In an event where you find yourself alone then you need to listen to your body. Much better to take the first half too easy and be able to step it up in the later stages than to blow up halfway through.

Watch Sir Bradley Wiggins in a time trial and he will have a negative split – he will ride the second half of the course quicker than the first. It brought him Olympic gold in 2012, and saw him overhaul a visibly tiring Fabian Cancellara for silver at last year’s worlds. Good pacing means you get the satisfaction of passing more people than you’re passed by in the later stages of your event.

3. Sweep away poor pedalling technique

If we weather holds back your road riding during the early part of the season, then use your remaining Wattbike or turbo sessions to work on your pedalling. An efficient pedal stroke will enable you to ride further or faster for the same amount of energy. It will also help you to avoid injuries caused by putting excessive strain on your knees and ankles. Out on the road it can be difficult to concentrate on your pedalling motion when there is so much else to pay attention to. On the Wattbike, turbo or rollers you are free to focus.

There are two often-expounded techniques for achieving perfect pedalling – what the French call souplesse – and they are to imagine your hip bone moving in a perfect circle, or to imagine at the bottom of your pedal stroke that you are scraping mud off the sole of your shoe, thereby dragging it backwards and into the upstroke rather than letting the transfer of energy end at the base of the stroke.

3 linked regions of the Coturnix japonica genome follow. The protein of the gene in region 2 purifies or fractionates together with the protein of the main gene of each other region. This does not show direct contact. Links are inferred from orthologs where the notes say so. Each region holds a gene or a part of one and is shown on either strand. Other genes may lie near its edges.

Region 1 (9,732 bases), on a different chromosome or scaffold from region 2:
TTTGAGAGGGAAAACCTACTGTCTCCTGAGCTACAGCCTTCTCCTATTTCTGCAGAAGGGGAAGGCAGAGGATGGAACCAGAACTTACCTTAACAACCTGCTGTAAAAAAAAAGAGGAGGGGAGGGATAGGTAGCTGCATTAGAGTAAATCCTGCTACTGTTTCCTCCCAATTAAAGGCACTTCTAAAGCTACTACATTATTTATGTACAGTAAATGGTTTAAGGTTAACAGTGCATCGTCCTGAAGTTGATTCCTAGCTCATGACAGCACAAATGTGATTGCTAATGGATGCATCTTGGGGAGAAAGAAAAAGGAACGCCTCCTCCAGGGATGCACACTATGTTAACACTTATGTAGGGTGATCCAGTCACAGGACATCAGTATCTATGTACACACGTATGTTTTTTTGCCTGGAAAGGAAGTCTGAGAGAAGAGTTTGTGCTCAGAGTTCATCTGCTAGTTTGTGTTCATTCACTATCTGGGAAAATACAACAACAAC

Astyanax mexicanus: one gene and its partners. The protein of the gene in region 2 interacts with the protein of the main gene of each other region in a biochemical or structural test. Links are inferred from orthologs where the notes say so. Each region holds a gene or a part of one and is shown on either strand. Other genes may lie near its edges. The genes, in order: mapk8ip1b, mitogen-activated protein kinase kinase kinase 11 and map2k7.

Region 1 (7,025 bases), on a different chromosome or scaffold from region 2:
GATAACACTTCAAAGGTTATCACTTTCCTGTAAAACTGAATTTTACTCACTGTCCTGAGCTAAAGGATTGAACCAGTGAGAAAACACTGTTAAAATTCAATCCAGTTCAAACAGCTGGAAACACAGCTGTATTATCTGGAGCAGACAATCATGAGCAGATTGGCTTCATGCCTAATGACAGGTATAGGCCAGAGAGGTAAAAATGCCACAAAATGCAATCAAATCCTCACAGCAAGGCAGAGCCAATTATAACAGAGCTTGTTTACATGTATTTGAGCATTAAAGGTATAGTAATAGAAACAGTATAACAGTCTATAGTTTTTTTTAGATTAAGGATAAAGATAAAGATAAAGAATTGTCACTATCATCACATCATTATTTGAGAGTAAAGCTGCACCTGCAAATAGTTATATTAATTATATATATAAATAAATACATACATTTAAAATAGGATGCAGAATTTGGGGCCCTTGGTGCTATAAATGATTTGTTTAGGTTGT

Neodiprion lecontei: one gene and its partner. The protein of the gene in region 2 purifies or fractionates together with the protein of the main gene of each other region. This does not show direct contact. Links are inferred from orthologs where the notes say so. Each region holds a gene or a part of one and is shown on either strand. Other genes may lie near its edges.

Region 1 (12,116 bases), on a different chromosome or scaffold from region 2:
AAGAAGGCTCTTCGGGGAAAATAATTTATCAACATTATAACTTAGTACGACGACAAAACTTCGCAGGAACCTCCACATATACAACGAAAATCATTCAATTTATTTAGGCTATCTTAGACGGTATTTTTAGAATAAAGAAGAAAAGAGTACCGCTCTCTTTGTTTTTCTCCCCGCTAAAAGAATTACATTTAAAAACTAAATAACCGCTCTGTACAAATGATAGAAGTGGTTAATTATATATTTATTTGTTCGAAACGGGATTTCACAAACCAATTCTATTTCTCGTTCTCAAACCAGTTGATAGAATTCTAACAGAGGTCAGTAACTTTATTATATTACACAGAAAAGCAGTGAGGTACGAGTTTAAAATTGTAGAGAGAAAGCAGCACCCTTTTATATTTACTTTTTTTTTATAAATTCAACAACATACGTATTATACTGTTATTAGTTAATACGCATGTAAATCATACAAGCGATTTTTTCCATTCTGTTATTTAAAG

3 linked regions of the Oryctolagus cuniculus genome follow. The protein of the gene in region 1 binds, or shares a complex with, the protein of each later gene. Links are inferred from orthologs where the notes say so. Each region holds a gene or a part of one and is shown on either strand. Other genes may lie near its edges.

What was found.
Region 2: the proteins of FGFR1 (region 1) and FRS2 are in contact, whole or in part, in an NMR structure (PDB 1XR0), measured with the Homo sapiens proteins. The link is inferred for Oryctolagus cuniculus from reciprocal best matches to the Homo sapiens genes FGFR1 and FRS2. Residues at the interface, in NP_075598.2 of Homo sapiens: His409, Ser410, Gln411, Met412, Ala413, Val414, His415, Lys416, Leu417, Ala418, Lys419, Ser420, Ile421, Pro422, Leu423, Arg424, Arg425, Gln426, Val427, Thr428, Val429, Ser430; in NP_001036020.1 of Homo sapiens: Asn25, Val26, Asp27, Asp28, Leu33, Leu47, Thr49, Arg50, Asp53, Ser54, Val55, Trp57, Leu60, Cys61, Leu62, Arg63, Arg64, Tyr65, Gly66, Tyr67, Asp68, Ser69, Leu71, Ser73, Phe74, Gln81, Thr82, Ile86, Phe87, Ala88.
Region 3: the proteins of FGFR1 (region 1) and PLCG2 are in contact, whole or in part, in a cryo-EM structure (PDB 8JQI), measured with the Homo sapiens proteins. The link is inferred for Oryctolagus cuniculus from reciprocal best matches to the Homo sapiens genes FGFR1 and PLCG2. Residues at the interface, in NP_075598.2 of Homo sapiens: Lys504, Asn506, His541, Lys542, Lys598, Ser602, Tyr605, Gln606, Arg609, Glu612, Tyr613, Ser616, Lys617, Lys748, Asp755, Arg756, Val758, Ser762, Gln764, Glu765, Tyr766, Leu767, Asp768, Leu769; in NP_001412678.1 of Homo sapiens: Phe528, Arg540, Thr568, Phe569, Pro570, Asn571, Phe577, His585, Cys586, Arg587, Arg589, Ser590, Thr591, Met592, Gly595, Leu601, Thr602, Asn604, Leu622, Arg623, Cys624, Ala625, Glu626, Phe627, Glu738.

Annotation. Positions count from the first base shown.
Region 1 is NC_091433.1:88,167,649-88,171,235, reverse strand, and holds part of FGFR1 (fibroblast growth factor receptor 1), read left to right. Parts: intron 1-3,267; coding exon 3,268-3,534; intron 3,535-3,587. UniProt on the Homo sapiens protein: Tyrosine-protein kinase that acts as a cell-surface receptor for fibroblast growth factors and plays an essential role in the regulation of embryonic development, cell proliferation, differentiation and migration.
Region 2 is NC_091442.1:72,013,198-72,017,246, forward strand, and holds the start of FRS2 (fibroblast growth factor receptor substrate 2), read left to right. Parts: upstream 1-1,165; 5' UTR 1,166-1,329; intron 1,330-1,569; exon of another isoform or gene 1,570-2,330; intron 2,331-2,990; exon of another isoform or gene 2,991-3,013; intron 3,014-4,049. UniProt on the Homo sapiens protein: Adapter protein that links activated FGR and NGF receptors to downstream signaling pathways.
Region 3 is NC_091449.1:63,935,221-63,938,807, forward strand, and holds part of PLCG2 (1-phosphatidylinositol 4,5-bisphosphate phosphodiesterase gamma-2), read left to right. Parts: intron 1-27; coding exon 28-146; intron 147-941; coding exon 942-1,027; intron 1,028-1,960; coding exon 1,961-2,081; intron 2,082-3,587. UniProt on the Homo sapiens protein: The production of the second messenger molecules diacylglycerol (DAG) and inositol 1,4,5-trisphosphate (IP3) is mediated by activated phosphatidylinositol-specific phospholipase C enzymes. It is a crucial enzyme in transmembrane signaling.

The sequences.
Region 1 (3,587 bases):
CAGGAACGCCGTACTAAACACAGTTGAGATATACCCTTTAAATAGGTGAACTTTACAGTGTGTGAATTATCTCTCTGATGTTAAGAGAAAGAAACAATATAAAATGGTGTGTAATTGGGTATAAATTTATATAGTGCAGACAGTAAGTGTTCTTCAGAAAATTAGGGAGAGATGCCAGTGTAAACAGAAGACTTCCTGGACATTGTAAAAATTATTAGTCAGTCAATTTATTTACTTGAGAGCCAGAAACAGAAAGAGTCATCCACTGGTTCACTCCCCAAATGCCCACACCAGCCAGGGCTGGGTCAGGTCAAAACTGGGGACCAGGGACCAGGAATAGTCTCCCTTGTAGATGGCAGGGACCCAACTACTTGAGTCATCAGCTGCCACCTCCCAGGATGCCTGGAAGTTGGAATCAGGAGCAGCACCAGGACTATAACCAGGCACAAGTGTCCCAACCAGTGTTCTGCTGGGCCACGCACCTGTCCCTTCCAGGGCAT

Concentrate on these leg motions in training, while keeping your upper body still, and they will begin to come more naturally out on the road.

4. Sort out your on-bike nutrition

Getting your pacing right is half the battle when it comes to enjoying your whole ride, but you also need to sort out your feeding. A well-fuelled ride will not only be more enjoyable but faster too.

Nutritionist Kate Percy of explains: “On-bike nutrition should be an integral part of your training. It’s best to try out different strategies for your on-bike feeds to find out what suits you as an individual, as tolerance to different foods under stress can vary enormously. We can store enough carbohydrate in the form of glycogen, our primary source of energy for endurance, to keep us going for around 90 minutes of exercise. After this we resort to burning fat reserves for energy. At best this can reduce both speed and efficiency. At worst we run out of steam completely, or ‘bonk’.

“You’ll need a balance of carbohydrate and protein (a 4:1 ratio is best) to keep glycogen stores topped up and muscles healthy. In addition to this you’ll need to replace fluids and electrolytes (salts) that you’ll lose when you sweat. Regular top-up feeds of 30-60g carbohydrate, a little protein and fluids every 20-30 minutes will maintain glycogen levels, muscle health and keep you hydrated. Foods that combine carbs and protein work well, for instance bananas, apple slices, malt loaf, energy bars, bagels or sandwiches (marmite/peanut butter/jam), handfuls of salted peanuts and dried fruit.

“Again, the amount of fluid you lose through sweat while riding is individual, so you’ll need to experiment. Sip on water regularly or, if you find it difficult to eat when cycling, a sports drink containing carbohydrate and electrolytes. Check your pee is a light straw colour when you return from your ride – if it is dark you should have taken on board more fluid during your ride.”

5. Update your riding routes

Climb aboard your bike and the world is your oyster… so how come so many of us end up riding the same routes over and over again? Time plays a part, because you know how long a fixed route will take, plus we all like to test ourselves over certain hills, but if you feel your riding is in a bit of a rut, why not point your wheels in the opposite direction next time you leave your road? Just remember to take a map! 

Click here for Part 2 of your rider review